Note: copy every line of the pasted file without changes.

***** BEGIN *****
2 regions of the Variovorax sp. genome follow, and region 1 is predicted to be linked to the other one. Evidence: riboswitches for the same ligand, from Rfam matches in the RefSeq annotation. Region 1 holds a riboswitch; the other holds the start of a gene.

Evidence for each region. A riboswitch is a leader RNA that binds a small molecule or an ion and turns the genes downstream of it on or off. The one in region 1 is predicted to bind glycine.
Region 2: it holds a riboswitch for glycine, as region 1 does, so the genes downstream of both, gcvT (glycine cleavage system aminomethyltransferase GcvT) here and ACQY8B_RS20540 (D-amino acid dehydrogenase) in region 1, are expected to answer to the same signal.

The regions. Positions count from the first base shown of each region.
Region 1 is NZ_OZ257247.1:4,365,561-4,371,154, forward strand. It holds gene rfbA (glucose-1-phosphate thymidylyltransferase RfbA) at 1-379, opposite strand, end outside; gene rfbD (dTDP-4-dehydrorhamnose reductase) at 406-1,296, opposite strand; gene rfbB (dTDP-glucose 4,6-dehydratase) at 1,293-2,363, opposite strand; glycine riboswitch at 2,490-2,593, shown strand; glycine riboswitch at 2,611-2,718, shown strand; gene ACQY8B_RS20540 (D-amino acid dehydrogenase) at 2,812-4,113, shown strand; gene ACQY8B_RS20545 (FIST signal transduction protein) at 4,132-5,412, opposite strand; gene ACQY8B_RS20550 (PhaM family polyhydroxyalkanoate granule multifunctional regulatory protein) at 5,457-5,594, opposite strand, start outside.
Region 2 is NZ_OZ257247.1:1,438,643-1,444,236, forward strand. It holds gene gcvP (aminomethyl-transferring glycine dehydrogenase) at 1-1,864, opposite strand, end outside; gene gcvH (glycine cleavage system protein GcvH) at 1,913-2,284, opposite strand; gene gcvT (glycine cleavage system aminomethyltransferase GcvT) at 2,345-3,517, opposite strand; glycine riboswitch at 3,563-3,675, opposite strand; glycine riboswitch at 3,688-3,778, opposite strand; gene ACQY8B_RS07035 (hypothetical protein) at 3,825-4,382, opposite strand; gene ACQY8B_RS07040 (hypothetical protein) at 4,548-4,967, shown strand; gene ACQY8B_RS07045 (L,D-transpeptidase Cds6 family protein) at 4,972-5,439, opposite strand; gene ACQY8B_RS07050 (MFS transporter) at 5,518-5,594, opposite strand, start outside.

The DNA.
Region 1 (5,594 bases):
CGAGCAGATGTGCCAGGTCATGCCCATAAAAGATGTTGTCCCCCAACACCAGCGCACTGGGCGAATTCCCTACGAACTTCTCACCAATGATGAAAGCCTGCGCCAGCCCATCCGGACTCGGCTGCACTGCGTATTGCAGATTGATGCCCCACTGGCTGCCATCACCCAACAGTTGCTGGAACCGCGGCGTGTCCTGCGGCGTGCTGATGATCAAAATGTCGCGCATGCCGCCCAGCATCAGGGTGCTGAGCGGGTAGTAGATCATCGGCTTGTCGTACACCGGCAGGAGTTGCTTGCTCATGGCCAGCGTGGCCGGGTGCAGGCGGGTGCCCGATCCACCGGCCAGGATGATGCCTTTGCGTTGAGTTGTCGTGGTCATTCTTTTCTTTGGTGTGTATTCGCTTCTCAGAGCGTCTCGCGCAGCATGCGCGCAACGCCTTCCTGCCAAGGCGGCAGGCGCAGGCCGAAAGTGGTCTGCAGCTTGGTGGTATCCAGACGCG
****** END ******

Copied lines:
2 regions of the Variovorax sp. genome follow, and region 1 is predicted to be linked to the other one. Evidence: riboswitches for the same ligand, from Rfam matches in the RefSeq annotation. Region 1 holds a riboswitch; the other holds the start of a gene.

Evidence for each region. A riboswitch is a leader RNA that binds a small molecule or an ion and turns the genes downstream of it on or off. The one in region 1 is predicted to bind glycine.
Region 2: it holds a riboswitch for glycine, as region 1 does, so the genes downstream of both, gcvT (glycine cleavage system aminomethyltransferase GcvT) here and ACQY8B_RS20540 (D-amino acid dehydrogenase) in region 1, are expected to answer to the same signal.

The regions. Positions count from the first base shown of each region.
Region 1 is NZ_OZ257247.1:4,365,561-4,371,154, forward strand. It holds gene rfbA (glucose-1-phosphate thymidylyltransferase RfbA) at 1-379, opposite strand, end outside; gene rfbD (dTDP-4-dehydrorhamnose reductase) at 406-1,296, opposite strand; gene rfbB (dTDP-glucose 4,6-dehydratase) at 1,293-2,363, opposite strand; glycine riboswitch at 2,490-2,593, shown strand; glycine riboswitch at 2,611-2,718, shown strand; gene ACQY8B_RS20540 (D-amino acid dehydrogenase) at 2,812-4,113, shown strand; gene ACQY8B_RS20545 (FIST signal transduction protein) at 4,132-5,412, opposite strand; gene ACQY8B_RS20550 (PhaM family polyhydroxyalkanoate granule multifunctional regulatory protein) at 5,457-5,594, opposite strand, start outside.
Region 2 is NZ_OZ257247.1:1,438,643-1,444,236, forward strand. It holds gene gcvP (aminomethyl-transferring glycine dehydrogenase) at 1-1,864, opposite strand, end outside; gene gcvH (glycine cleavage system protein GcvH) at 1,913-2,284, opposite strand; gene gcvT (glycine cleavage system aminomethyltransferase GcvT) at 2,345-3,517, opposite strand; glycine riboswitch at 3,563-3,675, opposite strand; glycine riboswitch at 3,688-3,778, opposite strand; gene ACQY8B_RS07035 (hypothetical protein) at 3,825-4,382, opposite strand; gene ACQY8B_RS07040 (hypothetical protein) at 4,548-4,967, shown strand; gene ACQY8B_RS07045 (L,D-transpeptidase Cds6 family protein) at 4,972-5,439, opposite strand; gene ACQY8B_RS07050 (MFS transporter) at 5,518-5,594, opposite strand, start outside.

The DNA.
Region 1 (5,594 bases):
CGAGCAGATGTGCCAGGTCATGCCCATAAAAGATGTTGTCCCCCAACACCAGCGCACTGGGCGAATTCCCTACGAACTTCTCACCAATGATGAAAGCCTGCGCCAGCCCATCCGGACTCGGCTGCACTGCGTATTGCAGATTGATGCCCCACTGGCTGCCATCACCCAACAGTTGCTGGAACCGCGGCGTGTCCTGCGGCGTGCTGATGATCAAAATGTCGCGCATGCCGCCCAGCATCAGGGTGCTGAGCGGGTAGTAGATCATCGGCTTGTCGTACACCGGCAGGAGTTGCTTGCTCATGGCCAGCGTGGCCGGGTGCAGGCGGGTGCCCGATCCACCGGCCAGGATGATGCCTTTGCGTTGAGTTGTCGTGGTCATTCTTTTCTTTGGTGTGTATTCGCTTCTCAGAGCGTCTCGCGCAGCATGCGCGCAACGCCTTCCTGCCAAGGCGGCAGGCGCAGGCCGAAAGTGGTCTGCAGCTTGGTGGTATCCAGACGCG